Yes, that is how plants work.
If the title was "using only sunlight and nutrients" or "using only seawater and nutrients" it would make sense to mention the third ingredient, so I'm confused at why you jumped straight to condescension.
It's really weird to be on a HN thread where most of the people don't know much about the topic, you get really weird pedantic posts seemingly out of nowhere. Biology and space seem like the most common ones, where people who are very smart point out missing details, the kind of missing details that are handwaved by the actual professionals and the kind of details that would turn an article like this into a textbook chapter.
If this greenhouse system did not require an external nutrient supply, that would also be a noteworthy innovation. Note that people are asking if the nutrients are coming from the coconut husks, or from composting leftover tomato plant matter, specifically because it only said sun & seawater are used. Anybody who grows anything is interested in reducing inputs to their plant systems, and greater feedback interactions among their biodiversity.
I was able to figure out it was a hydroponic setup from the headline and that the novel part was that they were powering desalination with solar power, not that they have figured out how to grow plants without any nutrients.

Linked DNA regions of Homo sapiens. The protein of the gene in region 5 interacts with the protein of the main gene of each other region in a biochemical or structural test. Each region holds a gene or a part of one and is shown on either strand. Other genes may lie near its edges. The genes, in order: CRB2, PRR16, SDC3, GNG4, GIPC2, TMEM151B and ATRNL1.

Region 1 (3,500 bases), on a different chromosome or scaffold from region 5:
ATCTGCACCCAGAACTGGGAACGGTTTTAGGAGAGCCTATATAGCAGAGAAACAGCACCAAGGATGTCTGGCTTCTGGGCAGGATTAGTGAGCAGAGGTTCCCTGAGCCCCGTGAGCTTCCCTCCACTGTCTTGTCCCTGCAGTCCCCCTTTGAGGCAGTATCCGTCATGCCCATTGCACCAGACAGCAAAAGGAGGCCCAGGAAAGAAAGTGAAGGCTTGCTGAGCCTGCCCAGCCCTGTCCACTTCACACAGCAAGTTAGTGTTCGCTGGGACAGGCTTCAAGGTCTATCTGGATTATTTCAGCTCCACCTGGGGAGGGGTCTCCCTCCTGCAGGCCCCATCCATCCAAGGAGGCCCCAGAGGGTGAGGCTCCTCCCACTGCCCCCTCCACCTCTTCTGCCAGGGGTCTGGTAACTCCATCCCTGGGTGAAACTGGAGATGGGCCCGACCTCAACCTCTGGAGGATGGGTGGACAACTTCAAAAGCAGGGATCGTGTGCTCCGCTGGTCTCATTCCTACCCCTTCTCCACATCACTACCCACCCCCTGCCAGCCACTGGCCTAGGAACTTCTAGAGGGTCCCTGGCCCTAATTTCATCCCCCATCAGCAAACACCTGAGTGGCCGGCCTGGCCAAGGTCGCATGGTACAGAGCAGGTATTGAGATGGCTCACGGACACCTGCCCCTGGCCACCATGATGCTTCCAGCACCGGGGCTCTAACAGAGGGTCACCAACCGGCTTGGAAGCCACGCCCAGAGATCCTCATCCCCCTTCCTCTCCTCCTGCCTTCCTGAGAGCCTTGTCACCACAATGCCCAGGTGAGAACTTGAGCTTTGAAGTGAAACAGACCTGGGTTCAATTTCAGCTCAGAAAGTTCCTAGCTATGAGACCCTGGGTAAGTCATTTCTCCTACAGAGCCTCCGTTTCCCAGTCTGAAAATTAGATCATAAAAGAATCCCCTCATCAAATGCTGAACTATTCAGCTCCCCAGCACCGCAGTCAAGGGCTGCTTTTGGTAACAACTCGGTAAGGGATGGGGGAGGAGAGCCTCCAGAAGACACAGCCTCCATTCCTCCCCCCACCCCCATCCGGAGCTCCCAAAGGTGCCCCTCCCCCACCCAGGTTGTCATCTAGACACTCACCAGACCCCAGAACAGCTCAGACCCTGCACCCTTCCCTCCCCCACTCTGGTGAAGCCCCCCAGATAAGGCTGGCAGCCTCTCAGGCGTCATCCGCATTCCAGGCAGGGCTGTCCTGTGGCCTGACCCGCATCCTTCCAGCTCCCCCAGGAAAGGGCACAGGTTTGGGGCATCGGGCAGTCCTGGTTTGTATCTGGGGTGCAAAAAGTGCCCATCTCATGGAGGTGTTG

The Seawater Greenhouse design is not a conventional greenhouse. It cools rather than heats a crop, it is an open design, rather than a conventional "closed" design.
The system, as designed by Charlie Paton, uses evaporative cooling in the greenhouse. Essentially they have a cardboard wall, sort of like a thick honey comb with holes through it, over which they pour seawater. The air is pulled through the wall by large relatively slow fans. When the air moves through the "honey comb" wall, the air changes direction (30 degree angle channels). Particles and insects in the air essentially get stuck in the seawater. Seawater is particularly bad for insects and other small pests as the salt clogs up the exoskeleton and the breathing channels when the water evaporates.